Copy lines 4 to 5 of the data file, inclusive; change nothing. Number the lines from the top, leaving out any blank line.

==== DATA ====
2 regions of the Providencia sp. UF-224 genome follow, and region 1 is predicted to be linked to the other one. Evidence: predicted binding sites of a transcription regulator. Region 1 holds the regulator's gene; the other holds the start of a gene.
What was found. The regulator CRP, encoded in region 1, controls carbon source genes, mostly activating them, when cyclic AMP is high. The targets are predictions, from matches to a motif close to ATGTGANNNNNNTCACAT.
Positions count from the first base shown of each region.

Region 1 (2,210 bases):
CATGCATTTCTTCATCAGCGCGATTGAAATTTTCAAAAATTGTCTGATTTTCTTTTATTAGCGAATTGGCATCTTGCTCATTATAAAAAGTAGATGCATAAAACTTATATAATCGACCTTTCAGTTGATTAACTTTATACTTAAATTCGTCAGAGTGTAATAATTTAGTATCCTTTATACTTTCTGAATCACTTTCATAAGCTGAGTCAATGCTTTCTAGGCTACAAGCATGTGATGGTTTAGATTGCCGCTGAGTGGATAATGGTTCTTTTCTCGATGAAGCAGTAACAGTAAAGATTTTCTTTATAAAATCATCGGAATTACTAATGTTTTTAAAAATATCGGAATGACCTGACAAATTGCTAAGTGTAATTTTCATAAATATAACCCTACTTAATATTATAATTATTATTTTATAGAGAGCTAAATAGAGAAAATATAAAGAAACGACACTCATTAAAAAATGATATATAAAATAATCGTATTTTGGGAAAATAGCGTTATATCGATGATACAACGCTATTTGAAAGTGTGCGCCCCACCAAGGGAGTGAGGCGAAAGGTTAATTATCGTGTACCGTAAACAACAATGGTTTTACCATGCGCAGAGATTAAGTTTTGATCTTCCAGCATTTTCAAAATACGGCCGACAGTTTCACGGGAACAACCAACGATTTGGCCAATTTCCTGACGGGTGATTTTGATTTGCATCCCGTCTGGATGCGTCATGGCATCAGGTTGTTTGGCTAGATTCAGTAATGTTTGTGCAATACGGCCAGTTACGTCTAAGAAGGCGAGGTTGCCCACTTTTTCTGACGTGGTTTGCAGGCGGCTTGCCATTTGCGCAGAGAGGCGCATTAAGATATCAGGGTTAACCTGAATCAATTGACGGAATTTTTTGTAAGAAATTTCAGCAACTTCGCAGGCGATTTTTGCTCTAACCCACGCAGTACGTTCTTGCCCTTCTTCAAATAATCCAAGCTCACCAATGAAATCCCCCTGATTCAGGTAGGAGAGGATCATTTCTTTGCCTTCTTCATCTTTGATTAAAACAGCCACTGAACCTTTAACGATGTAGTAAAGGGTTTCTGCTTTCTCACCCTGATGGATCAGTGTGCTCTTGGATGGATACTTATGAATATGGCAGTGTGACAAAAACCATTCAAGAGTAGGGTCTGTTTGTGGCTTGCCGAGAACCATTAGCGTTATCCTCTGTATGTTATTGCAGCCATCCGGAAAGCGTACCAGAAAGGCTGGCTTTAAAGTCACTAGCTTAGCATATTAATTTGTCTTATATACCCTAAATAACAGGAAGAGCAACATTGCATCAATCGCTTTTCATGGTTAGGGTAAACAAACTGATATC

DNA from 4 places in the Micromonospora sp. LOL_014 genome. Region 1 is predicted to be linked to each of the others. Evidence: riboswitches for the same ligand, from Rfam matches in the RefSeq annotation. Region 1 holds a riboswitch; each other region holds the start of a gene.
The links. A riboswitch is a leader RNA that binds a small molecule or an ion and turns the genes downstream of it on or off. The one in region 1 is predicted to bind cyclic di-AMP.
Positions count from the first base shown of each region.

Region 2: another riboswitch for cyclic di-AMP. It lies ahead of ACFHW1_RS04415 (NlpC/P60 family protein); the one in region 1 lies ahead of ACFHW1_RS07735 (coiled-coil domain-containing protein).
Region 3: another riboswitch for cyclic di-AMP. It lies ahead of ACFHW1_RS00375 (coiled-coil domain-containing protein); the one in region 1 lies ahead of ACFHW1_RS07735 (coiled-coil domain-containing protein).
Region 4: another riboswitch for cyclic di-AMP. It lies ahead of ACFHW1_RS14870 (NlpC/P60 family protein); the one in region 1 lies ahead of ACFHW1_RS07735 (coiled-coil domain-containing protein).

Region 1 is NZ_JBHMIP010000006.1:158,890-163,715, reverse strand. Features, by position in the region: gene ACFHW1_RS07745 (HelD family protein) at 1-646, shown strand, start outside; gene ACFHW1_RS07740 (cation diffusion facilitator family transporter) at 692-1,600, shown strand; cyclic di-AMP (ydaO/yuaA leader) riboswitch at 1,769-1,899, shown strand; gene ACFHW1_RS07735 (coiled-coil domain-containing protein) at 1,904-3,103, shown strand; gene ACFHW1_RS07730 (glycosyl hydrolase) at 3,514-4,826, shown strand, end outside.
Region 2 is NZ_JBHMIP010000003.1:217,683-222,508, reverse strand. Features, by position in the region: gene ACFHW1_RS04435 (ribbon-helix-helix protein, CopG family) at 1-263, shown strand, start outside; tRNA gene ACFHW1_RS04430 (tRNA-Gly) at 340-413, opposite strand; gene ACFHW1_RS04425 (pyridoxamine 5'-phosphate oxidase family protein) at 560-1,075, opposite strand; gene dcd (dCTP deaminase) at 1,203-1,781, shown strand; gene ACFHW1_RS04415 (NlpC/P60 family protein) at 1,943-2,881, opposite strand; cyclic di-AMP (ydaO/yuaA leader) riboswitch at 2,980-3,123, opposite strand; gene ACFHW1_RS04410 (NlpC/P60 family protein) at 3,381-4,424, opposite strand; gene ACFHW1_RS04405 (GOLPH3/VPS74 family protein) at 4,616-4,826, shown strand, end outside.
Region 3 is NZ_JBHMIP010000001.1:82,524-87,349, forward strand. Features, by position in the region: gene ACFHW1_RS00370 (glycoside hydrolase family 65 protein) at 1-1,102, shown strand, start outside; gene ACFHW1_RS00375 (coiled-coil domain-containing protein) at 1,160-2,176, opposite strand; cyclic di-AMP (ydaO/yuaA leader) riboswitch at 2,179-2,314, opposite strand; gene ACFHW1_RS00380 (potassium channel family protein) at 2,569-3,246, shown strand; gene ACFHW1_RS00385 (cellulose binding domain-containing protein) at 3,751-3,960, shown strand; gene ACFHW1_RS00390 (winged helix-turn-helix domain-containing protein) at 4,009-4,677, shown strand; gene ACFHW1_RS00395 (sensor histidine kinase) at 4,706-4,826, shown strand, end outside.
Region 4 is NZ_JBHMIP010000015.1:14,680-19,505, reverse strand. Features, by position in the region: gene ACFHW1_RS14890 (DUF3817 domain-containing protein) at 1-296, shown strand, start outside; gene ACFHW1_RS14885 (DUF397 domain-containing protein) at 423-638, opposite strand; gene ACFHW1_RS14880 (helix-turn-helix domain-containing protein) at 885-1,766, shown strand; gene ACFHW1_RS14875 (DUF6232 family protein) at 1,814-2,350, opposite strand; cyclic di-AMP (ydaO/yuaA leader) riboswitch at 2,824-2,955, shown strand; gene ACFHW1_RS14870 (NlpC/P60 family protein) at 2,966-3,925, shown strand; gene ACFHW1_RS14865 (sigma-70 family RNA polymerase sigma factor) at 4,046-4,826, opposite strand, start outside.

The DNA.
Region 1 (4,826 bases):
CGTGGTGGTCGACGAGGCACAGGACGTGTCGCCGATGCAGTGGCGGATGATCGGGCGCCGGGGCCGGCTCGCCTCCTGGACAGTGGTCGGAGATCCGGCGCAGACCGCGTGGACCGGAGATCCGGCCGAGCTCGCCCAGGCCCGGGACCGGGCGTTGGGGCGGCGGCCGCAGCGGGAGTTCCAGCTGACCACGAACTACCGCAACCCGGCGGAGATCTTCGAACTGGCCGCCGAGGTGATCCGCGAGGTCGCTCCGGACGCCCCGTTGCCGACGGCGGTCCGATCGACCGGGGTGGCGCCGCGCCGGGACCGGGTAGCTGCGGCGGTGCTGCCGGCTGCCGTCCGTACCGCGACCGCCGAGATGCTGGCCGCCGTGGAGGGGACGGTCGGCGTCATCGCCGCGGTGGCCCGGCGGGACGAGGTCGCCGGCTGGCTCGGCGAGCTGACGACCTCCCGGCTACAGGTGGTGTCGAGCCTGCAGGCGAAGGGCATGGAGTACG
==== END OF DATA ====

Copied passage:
Region 1 (2,210 bases):
CATGCATTTCTTCATCAGCGCGATTGAAATTTTCAAAAATTGTCTGATTTTCTTTTATTAGCGAATTGGCATCTTGCTCATTATAAAAAGTAGATGCATAAAACTTATATAATCGACCTTTCAGTTGATTAACTTTATACTTAAATTCGTCAGAGTGTAATAATTTAGTATCCTTTATACTTTCTGAATCACTTTCATAAGCTGAGTCAATGCTTTCTAGGCTACAAGCATGTGATGGTTTAGATTGCCGCTGAGTGGATAATGGTTCTTTTCTCGATGAAGCAGTAACAGTAAAGATTTTCTTTATAAAATCATCGGAATTACTAATGTTTTTAAAAATATCGGAATGACCTGACAAATTGCTAAGTGTAATTTTCATAAATATAACCCTACTTAATATTATAATTATTATTTTATAGAGAGCTAAATAGAGAAAATATAAAGAAACGACACTCATTAAAAAATGATATATAAAATAATCGTATTTTGGGAAAATAGCGTTATATCGATGATACAACGCTATTTGAAAGTGTGCGCCCCACCAAGGGAGTGAGGCGAAAGGTTAATTATCGTGTACCGTAAACAACAATGGTTTTACCATGCGCAGAGATTAAGTTTTGATCTTCCAGCATTTTCAAAATACGGCCGACAGTTTCACGGGAACAACCAACGATTTGGCCAATTTCCTGACGGGTGATTTTGATTTGCATCCCGTCTGGATGCGTCATGGCATCAGGTTGTTTGGCTAGATTCAGTAATGTTTGTGCAATACGGCCAGTTACGTCTAAGAAGGCGAGGTTGCCCACTTTTTCTGACGTGGTTTGCAGGCGGCTTGCCATTTGCGCAGAGAGGCGCATTAAGATATCAGGGTTAACCTGAATCAATTGACGGAATTTTTTGTAAGAAATTTCAGCAACTTCGCAGGCGATTTTTGCTCTAACCCACGCAGTACGTTCTTGCCCTTCTTCAAATAATCCAAGCTCACCAATGAAATCCCCCTGATTCAGGTAGGAGAGGATCATTTCTTTGCCTTCTTCATCTTTGATTAAAACAGCCACTGAACCTTTAACGATGTAGTAAAGGGTTTCTGCTTTCTCACCCTGATGGATCAGTGTGCTCTTGGATGGATACTTATGAATATGGCAGTGTGACAAAAACCATTCAAGAGTAGGGTCTGTTTGTGGCTTGCCGAGAACCATTAGCGTTATCCTCTGTATGTTATTGCAGCCATCCGGAAAGCGTACCAGAAAGGCTGGCTTTAAAGTCACTAGCTTAGCATATTAATTTGTCTTATATACCCTAAATAACAGGAAGAGCAACATTGCATCAATCGCTTTTCATGGTTAGGGTAAACAAACTGATATC